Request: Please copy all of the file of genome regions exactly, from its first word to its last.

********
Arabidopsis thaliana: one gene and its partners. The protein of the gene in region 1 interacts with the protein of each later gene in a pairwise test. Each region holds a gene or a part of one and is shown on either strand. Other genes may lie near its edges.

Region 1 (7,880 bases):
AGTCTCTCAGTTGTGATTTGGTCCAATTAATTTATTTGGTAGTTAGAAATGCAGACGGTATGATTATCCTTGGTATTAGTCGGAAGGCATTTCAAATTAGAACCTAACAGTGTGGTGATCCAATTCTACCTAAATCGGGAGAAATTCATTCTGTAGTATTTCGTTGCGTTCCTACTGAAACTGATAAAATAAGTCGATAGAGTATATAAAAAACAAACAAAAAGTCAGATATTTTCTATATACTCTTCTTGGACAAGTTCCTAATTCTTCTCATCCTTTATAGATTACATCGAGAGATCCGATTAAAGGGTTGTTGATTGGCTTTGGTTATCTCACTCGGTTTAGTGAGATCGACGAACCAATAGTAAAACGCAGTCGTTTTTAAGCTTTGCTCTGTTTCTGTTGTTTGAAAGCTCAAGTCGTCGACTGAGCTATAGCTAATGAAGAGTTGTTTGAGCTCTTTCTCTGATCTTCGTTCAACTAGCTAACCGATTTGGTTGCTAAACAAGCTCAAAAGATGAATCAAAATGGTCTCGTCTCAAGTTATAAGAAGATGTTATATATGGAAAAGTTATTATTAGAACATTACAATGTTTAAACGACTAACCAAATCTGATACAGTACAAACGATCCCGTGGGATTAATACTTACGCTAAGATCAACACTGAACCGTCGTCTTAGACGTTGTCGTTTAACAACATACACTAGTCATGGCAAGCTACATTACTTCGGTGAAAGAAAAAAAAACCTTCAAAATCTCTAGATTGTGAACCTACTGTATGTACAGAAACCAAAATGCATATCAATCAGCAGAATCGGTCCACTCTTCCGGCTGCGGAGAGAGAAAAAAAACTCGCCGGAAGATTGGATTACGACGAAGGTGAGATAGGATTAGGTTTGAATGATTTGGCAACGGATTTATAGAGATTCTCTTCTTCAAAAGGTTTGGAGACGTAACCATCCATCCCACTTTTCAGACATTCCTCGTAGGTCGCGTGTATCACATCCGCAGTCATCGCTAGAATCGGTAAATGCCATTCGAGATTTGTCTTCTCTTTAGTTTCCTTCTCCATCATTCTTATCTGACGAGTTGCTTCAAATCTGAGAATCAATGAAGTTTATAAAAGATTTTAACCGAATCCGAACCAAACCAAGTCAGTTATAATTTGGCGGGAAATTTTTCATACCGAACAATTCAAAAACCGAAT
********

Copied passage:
Arabidopsis thaliana: one gene and its partners. The protein of the gene in region 1 interacts with the protein of each later gene in a pairwise test. Each region holds a gene or a part of one and is shown on either strand. Other genes may lie near its edges.

Region 1 (7,880 bases):
AGTCTCTCAGTTGTGATTTGGTCCAATTAATTTATTTGGTAGTTAGAAATGCAGACGGTATGATTATCCTTGGTATTAGTCGGAAGGCATTTCAAATTAGAACCTAACAGTGTGGTGATCCAATTCTACCTAAATCGGGAGAAATTCATTCTGTAGTATTTCGTTGCGTTCCTACTGAAACTGATAAAATAAGTCGATAGAGTATATAAAAAACAAACAAAAAGTCAGATATTTTCTATATACTCTTCTTGGACAAGTTCCTAATTCTTCTCATCCTTTATAGATTACATCGAGAGATCCGATTAAAGGGTTGTTGATTGGCTTTGGTTATCTCACTCGGTTTAGTGAGATCGACGAACCAATAGTAAAACGCAGTCGTTTTTAAGCTTTGCTCTGTTTCTGTTGTTTGAAAGCTCAAGTCGTCGACTGAGCTATAGCTAATGAAGAGTTGTTTGAGCTCTTTCTCTGATCTTCGTTCAACTAGCTAACCGATTTGGTTGCTAAACAAGCTCAAAAGATGAATCAAAATGGTCTCGTCTCAAGTTATAAGAAGATGTTATATATGGAAAAGTTATTATTAGAACATTACAATGTTTAAACGACTAACCAAATCTGATACAGTACAAACGATCCCGTGGGATTAATACTTACGCTAAGATCAACACTGAACCGTCGTCTTAGACGTTGTCGTTTAACAACATACACTAGTCATGGCAAGCTACATTACTTCGGTGAAAGAAAAAAAAACCTTCAAAATCTCTAGATTGTGAACCTACTGTATGTACAGAAACCAAAATGCATATCAATCAGCAGAATCGGTCCACTCTTCCGGCTGCGGAGAGAGAAAAAAAACTCGCCGGAAGATTGGATTACGACGAAGGTGAGATAGGATTAGGTTTGAATGATTTGGCAACGGATTTATAGAGATTCTCTTCTTCAAAAGGTTTGGAGACGTAACCATCCATCCCACTTTTCAGACATTCCTCGTAGGTCGCGTGTATCACATCCGCAGTCATCGCTAGAATCGGTAAATGCCATTCGAGATTTGTCTTCTCTTTAGTTTCCTTCTCCATCATTCTTATCTGACGAGTTGCTTCAAATCTGAGAATCAATGAAGTTTATAAAAGATTTTAACCGAATCCGAACCAAACCAAGTCAGTTATAATTTGGCGGGAAATTTTTCATACCGAACAATTCAAAAACCGAAT